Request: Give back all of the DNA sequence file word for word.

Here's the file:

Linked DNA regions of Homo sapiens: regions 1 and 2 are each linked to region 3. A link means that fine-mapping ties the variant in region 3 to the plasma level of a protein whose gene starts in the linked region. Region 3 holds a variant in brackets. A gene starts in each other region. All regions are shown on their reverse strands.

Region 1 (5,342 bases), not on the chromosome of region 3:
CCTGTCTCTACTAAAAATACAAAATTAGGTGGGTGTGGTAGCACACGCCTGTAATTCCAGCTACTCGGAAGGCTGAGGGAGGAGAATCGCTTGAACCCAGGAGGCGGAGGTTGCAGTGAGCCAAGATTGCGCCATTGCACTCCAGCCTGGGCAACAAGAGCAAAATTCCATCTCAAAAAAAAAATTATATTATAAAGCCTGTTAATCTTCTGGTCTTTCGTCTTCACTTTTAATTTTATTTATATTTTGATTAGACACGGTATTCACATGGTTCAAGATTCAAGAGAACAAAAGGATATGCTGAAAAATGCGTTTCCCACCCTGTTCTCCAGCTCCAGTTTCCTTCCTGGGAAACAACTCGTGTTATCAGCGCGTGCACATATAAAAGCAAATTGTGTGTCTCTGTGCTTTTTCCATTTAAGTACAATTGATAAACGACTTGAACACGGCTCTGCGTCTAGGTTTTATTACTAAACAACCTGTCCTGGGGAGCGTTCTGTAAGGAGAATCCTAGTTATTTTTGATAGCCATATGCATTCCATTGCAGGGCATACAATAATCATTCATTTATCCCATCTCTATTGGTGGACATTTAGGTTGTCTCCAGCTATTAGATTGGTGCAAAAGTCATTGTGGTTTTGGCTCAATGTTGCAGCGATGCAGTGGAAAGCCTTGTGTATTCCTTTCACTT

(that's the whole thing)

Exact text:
Linked DNA regions of Homo sapiens: regions 1 and 2 are each linked to region 3. A link means that fine-mapping ties the variant in region 3 to the plasma level of a protein whose gene starts in the linked region. Region 3 holds a variant in brackets. A gene starts in each other region. All regions are shown on their reverse strands.

Region 1 (5,342 bases), not on the chromosome of region 3:
CCTGTCTCTACTAAAAATACAAAATTAGGTGGGTGTGGTAGCACACGCCTGTAATTCCAGCTACTCGGAAGGCTGAGGGAGGAGAATCGCTTGAACCCAGGAGGCGGAGGTTGCAGTGAGCCAAGATTGCGCCATTGCACTCCAGCCTGGGCAACAAGAGCAAAATTCCATCTCAAAAAAAAAATTATATTATAAAGCCTGTTAATCTTCTGGTCTTTCGTCTTCACTTTTAATTTTATTTATATTTTGATTAGACACGGTATTCACATGGTTCAAGATTCAAGAGAACAAAAGGATATGCTGAAAAATGCGTTTCCCACCCTGTTCTCCAGCTCCAGTTTCCTTCCTGGGAAACAACTCGTGTTATCAGCGCGTGCACATATAAAAGCAAATTGTGTGTCTCTGTGCTTTTTCCATTTAAGTACAATTGATAAACGACTTGAACACGGCTCTGCGTCTAGGTTTTATTACTAAACAACCTGTCCTGGGGAGCGTTCTGTAAGGAGAATCCTAGTTATTTTTGATAGCCATATGCATTCCATTGCAGGGCATACAATAATCATTCATTTATCCCATCTCTATTGGTGGACATTTAGGTTGTCTCCAGCTATTAGATTGGTGCAAAAGTCATTGTGGTTTTGGCTCAATGTTGCAGCGATGCAGTGGAAAGCCTTGTGTATTCCTTTCACTT